A bucket of chicken.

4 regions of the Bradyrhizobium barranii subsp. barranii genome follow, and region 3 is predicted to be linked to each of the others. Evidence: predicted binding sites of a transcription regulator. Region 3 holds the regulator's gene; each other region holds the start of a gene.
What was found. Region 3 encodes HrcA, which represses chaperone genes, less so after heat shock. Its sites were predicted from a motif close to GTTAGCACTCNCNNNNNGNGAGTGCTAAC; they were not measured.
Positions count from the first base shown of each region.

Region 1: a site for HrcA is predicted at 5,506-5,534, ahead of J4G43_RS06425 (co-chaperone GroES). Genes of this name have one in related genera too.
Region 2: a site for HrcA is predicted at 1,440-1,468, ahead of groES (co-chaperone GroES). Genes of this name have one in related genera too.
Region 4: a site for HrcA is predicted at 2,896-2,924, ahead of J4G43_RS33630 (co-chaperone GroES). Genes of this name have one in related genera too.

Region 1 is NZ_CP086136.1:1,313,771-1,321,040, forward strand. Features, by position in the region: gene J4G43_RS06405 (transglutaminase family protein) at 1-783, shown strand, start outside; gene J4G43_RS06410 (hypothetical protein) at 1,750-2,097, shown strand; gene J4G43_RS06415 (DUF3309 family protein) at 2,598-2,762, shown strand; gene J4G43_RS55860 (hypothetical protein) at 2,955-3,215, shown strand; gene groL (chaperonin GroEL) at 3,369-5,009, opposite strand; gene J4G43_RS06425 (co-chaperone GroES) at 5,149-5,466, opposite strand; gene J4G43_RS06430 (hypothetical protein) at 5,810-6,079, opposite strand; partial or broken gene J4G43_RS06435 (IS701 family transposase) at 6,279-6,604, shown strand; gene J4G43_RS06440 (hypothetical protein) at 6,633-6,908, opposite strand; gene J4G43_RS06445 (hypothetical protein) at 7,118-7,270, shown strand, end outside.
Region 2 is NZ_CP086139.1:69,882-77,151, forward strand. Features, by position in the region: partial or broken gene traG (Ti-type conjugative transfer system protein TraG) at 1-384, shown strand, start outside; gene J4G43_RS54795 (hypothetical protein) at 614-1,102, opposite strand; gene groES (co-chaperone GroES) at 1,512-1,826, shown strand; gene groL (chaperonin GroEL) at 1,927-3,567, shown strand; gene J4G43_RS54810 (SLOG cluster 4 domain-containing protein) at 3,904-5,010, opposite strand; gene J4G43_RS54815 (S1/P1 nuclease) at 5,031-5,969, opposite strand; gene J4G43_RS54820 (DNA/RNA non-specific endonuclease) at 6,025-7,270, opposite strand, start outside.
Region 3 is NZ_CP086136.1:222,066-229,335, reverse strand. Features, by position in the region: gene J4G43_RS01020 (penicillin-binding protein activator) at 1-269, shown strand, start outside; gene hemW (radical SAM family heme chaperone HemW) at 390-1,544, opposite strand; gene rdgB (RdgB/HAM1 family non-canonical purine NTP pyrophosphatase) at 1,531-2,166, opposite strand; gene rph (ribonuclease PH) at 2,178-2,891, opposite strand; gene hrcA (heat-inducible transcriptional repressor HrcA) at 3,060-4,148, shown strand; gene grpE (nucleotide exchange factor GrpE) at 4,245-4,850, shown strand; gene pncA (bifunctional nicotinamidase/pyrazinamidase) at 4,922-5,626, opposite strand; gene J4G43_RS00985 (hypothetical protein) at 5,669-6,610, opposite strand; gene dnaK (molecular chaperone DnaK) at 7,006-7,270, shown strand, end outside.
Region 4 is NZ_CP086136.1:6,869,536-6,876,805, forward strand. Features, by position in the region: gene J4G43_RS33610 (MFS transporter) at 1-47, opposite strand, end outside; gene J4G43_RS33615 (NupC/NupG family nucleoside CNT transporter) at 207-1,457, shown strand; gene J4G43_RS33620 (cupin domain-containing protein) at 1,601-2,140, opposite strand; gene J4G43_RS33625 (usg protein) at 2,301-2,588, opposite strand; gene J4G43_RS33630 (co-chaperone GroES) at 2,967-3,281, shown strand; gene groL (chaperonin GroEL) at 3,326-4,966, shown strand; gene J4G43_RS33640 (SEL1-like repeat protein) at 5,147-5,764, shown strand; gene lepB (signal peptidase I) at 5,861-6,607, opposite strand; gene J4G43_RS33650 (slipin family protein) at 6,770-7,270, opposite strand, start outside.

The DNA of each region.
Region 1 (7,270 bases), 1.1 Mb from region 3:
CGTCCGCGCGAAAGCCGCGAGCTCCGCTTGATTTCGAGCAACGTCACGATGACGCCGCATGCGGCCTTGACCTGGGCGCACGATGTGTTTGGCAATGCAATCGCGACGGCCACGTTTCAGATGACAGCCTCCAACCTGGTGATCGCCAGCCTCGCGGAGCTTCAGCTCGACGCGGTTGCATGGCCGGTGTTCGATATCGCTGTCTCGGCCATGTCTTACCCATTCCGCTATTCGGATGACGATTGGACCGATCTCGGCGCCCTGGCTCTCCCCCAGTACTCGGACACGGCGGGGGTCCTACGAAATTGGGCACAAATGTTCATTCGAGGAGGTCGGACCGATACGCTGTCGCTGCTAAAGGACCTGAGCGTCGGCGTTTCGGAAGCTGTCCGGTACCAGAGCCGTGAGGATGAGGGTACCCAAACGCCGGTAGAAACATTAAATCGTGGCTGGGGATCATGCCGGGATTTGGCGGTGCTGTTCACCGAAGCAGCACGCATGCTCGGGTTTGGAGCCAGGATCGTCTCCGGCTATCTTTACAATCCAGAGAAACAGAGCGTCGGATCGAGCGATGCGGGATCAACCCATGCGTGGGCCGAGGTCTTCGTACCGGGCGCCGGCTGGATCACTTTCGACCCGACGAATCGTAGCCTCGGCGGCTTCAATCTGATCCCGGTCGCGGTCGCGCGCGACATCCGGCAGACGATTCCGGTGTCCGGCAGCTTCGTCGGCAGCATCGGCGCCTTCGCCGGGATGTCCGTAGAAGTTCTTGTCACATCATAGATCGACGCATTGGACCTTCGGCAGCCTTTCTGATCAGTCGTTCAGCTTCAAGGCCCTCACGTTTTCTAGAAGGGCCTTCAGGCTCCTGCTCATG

Tonight I had dinner with Shannon and Jen Joseph, the woman behind Manic D Press , one of my long time favorite book publishers in SF. When Shannon told me that Jen wanted to take me out to dinner to discuss publicity for Pet Noir, the book Shannon is publishing with Manic D, I was a little surprised. Sure, I work for a well-known publishing house, but Jen’s been doing this for 23 years. We tried going to Emmy’s Spaghetti Shack but there was a wait and judging from the sounds pouring out I’m sure we would have been yelling over hipsters talking about how fucked up they got at Pops this week-end through out the meal. I’ll reveal right now that I’ve admired Jen from afar for a while. Manic D was such a part of my formative years in San Francisco, the years when I would follow Sister Spit from venue to venue, jealously watching as those bad ass women belted out their unapologetic poetry to packed houses. I didn’t know what to expect when I moved to SF as a young, eager writer, but I couldn’t have been more pleased with who I discovered here, Justin Chin, Beth Lisick, Michelle Tea, so many of whom have been published by Jen through Manic D Press. Manic D was and remains so quintessentially San Francisco to me, fiercely independent and dedicated to publishing new voices. McSweeney's and City Lights may get all the press, but Manic D deserves it more, they take chances and don’t just publish friends of friends who already have name recognition. In a snark filled world (and I don’t deny I both take part and enjoy it) Manic D remains sincere and true. Jen mentioned how out of place this makes Manic D, how they fit more into another decade, but I disagree, the snark will cycle out but there will always be a place for good, honest writing. Anyway, Jen suggested Front Porch and I was so happy to be dining with these fine ladies I kept it to myself that I had dinner plans there the next night as well. I said that I had been before, the food was great and we should definitely go. Considering that every review I’ve read of Front Porch mentions a 45-minute wait, and that’s about how long we waited when I ate there with K & C, it was a surprise to walk right in and be able to pick our table. So if you want to go to Front Porch and not wait in line, try a Monday night around 7pm. About a half hour after we had been seated the place started to fill up and towards the end of the dinner, while we were comfortably chatting away, in our own little world, I looked up and the bar was just packed with people waiting for a table. Last time I was at Front Porch I had the fish and chips, which were some of the best I’ve ever had, fried to perfection but still moist and flaky on the inside. Jen suggested the bucket of chicken this time, which was fantastic and surprisingly not a bit greasy. They know how to fry food there. I’m a big fan of their sides, black-eyed peas, corn, and my favorite, this porridge/grits dish with chili oil. The place just feels good, I like the low tin ceilings and jugs of water they put on every table. I could have listened to Jen tell stories all night, the woman knows just about everyone in the literary scene in SF and it was great hearing some inside stories on some writers I’ve long admired. At one point Shannon turned to me and said “do you still have a crush on him now?” referring to a writer who I’ve sworn I’ll marry one day. Since I can’t remember what Jen said to keep to myself I won’t share any of it here. But I will tell you that if you go to Front Porch you shouldn’t skip dessert. When I was there with K and C we split a big piece of yellow cake with chocolate frosting, which we all agreed was Duncan Hines from top to bottom (this is a good thing). And last night the three of us split the dessert special, I can’t remember the name, I think it was brioche fried like French toast sandwiched with chocolate in the middle, topped with crème fraise and a cherry, swimming in some amazing sauce. Yum.